Manage episode 298321611 series 2863636
General Marshall had arrived early in 1946 with orders from Harry Truman to build a coalition government that included both Communists and Nationalists in China. Mao Tse Tung eagerly accepted Marshall’s intervention, continuing his public relations campaign to depict the Chinese Communist Party as kinder and gentler than its Stalinist counterpart in Moscow. But Chiang, who had chafed at having to accept help from the Americans during the war with Japan, rejected Marshall’s interference and refused to compromise with Mao.
Frustrated by the Nationalists’ intransigence, General Marshall delivered an ultimatum in June 1946: agree to a ceasefire in Manchuria and open negotiations with Mao, or the United States would cut off all military aid to Chiang’s forces in the field. The proud Nationalist leader accepted these terms at first, and when talks broke down he tried to resume the advance. But it was too late. America kept its word and ended military aid to Chiang’s government, and Mao had used the brief respite to rearm his men with Soviet weapons. Within two years, Chiang Kai-Shek’s forces had been driven off the mainland onto the island of Formosa, where they formed the Republic of China, while Mao Tse Tung ruled the victorious People’s Republic of China from Beijing.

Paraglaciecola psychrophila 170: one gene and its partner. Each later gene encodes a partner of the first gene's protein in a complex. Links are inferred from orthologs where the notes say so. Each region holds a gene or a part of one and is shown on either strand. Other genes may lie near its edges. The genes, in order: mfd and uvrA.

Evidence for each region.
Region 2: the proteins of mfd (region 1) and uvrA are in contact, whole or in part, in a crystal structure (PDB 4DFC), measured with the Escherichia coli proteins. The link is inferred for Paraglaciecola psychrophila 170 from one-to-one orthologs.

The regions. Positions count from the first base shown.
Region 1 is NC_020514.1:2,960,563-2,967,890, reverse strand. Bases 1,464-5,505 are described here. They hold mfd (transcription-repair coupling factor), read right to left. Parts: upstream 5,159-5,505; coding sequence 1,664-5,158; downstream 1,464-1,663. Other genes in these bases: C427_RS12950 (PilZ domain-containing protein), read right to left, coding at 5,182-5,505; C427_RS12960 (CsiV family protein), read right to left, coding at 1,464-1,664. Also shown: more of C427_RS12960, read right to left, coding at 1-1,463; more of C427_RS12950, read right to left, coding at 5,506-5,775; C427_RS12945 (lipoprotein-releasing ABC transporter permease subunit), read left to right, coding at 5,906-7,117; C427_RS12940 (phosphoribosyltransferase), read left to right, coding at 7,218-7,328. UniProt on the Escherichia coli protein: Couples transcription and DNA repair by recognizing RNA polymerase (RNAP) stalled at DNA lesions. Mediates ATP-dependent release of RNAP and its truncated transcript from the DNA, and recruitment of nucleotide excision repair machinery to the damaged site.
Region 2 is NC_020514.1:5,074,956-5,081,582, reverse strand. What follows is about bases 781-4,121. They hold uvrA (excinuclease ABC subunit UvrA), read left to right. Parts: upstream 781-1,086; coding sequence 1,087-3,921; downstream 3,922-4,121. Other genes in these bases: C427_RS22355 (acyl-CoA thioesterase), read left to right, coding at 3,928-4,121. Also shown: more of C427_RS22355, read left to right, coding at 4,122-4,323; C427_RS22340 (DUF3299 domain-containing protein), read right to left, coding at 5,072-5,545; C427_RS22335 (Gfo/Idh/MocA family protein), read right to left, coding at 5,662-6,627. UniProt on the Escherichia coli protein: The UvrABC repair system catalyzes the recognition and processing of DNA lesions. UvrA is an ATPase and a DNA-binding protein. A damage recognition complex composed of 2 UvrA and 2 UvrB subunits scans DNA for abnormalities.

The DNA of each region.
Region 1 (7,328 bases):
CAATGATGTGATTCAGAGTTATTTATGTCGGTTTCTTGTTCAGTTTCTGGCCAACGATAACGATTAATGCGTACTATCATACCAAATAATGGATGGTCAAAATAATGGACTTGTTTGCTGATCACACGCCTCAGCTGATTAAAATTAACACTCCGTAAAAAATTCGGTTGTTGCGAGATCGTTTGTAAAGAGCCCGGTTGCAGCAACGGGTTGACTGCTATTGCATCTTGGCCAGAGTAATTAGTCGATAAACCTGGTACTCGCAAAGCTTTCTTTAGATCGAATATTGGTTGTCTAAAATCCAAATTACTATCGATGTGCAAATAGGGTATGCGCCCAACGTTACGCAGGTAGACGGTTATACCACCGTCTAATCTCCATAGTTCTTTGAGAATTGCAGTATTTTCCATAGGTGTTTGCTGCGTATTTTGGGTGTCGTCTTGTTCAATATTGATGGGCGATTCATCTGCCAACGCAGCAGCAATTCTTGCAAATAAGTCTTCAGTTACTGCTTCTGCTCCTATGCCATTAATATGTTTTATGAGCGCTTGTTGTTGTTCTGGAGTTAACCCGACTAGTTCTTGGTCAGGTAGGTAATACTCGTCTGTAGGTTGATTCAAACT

What if Chiang had ignored Marshall’s ultimatum entirely, taken the Harbin stronghold, and then negotiated directly with Mao from a position of strength?
Join us as we continue asking "What if", examine the effects of what might of happened, and wonder what our world might be like today.